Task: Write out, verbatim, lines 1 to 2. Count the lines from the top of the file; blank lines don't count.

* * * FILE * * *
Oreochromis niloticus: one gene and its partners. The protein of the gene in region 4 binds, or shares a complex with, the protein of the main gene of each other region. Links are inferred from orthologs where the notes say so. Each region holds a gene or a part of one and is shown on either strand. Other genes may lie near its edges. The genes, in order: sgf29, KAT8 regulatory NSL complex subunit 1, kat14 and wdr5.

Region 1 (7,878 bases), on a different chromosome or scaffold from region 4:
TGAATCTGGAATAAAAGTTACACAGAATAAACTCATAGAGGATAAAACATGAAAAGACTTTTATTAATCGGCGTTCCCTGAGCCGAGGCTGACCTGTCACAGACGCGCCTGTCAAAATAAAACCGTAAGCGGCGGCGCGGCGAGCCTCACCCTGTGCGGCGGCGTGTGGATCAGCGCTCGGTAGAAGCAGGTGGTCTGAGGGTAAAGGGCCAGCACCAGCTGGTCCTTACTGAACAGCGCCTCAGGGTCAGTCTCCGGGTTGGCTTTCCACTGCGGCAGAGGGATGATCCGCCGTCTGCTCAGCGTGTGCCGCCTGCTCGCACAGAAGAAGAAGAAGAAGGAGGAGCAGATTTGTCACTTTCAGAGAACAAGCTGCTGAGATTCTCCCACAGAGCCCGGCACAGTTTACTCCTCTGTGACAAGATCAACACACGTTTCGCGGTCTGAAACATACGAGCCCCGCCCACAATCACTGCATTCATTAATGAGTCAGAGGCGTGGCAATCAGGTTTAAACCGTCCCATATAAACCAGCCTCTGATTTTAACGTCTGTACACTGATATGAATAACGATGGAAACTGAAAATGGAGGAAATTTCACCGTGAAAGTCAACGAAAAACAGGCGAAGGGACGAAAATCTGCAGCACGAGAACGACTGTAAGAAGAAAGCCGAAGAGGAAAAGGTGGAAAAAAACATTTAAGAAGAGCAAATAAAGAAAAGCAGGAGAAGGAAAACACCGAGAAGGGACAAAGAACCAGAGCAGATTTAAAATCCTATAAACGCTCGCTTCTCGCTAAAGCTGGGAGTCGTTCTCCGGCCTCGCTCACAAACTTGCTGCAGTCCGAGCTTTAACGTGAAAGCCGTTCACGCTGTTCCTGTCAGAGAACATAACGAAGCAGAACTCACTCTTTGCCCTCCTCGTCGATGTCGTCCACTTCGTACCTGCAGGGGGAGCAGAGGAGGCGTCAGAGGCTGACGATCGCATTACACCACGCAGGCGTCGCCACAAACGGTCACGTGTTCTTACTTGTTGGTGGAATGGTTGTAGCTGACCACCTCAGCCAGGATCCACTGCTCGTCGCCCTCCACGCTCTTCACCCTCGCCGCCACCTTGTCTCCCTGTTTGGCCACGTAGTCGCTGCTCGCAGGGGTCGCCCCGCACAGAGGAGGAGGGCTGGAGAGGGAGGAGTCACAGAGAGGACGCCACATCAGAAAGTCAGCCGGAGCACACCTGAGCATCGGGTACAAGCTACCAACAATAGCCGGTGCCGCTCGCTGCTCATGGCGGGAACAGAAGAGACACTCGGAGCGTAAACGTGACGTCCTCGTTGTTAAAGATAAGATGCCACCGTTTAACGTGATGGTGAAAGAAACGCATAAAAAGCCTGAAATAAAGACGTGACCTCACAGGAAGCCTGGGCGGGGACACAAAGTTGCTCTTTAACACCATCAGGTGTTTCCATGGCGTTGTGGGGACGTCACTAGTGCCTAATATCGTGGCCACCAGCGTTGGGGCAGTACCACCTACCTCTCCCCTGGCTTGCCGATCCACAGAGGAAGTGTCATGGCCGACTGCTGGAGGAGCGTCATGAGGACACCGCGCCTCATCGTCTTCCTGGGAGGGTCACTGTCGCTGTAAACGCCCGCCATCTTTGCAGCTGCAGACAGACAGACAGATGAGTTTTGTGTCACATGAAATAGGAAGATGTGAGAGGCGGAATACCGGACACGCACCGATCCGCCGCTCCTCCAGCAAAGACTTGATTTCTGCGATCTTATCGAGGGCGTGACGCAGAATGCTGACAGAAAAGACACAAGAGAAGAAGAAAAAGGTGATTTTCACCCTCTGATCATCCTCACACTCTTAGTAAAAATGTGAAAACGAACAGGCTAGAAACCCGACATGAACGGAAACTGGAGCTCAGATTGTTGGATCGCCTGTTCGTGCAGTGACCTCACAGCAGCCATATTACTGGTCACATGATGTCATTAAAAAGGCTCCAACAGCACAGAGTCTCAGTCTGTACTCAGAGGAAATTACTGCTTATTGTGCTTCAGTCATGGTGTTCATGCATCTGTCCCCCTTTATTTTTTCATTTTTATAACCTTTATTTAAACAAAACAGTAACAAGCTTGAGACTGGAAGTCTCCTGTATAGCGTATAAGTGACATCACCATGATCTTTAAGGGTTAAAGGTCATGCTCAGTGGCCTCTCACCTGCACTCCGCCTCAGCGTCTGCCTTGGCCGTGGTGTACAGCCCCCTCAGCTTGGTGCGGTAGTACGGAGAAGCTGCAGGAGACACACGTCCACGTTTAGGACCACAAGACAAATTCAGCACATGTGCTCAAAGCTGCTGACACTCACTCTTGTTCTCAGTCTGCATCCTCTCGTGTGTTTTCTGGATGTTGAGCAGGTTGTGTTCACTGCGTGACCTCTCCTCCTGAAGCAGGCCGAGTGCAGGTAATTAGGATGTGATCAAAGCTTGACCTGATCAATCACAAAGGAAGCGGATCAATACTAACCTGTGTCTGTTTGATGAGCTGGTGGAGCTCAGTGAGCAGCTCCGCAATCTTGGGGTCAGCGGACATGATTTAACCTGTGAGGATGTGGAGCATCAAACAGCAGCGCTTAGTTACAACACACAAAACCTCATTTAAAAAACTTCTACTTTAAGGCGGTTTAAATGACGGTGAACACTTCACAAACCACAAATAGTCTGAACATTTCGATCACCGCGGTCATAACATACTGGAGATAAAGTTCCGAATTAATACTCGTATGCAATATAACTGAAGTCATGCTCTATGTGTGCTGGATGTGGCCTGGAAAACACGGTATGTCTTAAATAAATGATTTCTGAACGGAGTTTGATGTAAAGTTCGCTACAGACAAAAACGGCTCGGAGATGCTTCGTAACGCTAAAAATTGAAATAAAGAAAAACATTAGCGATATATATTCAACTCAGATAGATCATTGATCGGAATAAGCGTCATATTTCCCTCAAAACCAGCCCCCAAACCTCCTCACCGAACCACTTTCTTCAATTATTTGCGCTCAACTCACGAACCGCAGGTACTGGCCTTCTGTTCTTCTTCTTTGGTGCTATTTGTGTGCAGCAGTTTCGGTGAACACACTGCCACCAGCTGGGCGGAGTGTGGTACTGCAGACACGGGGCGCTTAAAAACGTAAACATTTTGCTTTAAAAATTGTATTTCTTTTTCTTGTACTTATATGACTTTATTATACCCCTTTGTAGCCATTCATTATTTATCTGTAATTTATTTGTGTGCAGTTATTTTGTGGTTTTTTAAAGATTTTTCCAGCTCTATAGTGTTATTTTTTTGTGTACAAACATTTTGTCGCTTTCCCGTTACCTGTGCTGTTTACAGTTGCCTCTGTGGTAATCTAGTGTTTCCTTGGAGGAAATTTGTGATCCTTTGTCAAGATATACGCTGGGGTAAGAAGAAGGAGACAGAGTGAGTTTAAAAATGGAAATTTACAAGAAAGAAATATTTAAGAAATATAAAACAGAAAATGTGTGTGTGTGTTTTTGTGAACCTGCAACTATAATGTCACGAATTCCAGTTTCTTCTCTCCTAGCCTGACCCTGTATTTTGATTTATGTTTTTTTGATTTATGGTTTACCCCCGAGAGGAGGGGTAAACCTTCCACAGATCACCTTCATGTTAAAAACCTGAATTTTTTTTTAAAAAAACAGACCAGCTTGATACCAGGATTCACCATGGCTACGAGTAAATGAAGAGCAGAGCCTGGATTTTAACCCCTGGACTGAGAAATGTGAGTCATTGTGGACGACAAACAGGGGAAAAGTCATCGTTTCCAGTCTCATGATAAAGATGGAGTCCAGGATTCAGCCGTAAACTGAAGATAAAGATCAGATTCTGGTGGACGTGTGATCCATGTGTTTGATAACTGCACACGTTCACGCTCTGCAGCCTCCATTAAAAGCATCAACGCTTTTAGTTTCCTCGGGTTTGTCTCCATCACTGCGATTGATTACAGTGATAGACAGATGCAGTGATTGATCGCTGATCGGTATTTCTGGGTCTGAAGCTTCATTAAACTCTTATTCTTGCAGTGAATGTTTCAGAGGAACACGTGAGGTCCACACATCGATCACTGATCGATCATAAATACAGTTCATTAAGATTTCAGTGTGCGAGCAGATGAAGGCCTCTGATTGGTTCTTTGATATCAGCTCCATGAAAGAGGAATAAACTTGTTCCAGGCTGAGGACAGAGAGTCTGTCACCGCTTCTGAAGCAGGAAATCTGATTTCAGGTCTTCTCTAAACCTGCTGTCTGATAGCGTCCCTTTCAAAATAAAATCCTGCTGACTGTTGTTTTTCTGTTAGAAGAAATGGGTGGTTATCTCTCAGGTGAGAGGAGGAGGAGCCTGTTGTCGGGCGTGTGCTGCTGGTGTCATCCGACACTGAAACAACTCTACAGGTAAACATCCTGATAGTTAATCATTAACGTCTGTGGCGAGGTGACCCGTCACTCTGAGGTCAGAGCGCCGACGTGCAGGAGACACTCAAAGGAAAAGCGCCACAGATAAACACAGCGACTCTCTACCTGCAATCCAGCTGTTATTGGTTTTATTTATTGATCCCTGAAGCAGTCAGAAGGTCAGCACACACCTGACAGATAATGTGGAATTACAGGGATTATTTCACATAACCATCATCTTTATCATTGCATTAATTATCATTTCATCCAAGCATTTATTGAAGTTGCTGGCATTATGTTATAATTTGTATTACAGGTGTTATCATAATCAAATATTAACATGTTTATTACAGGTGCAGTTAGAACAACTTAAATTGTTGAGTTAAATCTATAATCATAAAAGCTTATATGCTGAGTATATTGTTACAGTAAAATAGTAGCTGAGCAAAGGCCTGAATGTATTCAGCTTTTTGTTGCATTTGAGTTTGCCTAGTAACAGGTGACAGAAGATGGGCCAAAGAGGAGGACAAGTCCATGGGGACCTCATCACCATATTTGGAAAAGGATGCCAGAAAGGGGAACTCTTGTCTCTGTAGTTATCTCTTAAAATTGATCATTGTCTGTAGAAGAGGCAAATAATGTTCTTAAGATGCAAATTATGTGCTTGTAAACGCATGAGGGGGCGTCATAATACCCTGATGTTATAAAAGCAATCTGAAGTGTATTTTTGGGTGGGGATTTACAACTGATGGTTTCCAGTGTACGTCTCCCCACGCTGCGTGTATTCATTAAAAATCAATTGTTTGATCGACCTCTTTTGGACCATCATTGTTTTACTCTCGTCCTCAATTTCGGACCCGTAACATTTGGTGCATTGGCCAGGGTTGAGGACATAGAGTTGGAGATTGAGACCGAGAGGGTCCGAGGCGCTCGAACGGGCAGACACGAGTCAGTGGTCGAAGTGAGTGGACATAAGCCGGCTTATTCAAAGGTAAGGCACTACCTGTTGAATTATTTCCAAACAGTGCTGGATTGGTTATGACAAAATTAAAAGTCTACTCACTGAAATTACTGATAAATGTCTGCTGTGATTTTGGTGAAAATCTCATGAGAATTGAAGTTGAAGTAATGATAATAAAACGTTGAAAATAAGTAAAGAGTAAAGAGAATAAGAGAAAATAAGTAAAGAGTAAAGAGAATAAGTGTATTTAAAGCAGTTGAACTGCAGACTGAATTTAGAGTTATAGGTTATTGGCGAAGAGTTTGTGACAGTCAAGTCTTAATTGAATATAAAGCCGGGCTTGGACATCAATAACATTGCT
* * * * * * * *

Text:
Oreochromis niloticus: one gene and its partners. The protein of the gene in region 4 binds, or shares a complex with, the protein of the main gene of each other region. Links are inferred from orthologs where the notes say so. Each region holds a gene or a part of one and is shown on either strand. Other genes may lie near its edges. The genes, in order: sgf29, KAT8 regulatory NSL complex subunit 1, kat14 and wdr5.

Region 1 (7,878 bases), on a different chromosome or scaffold from region 4: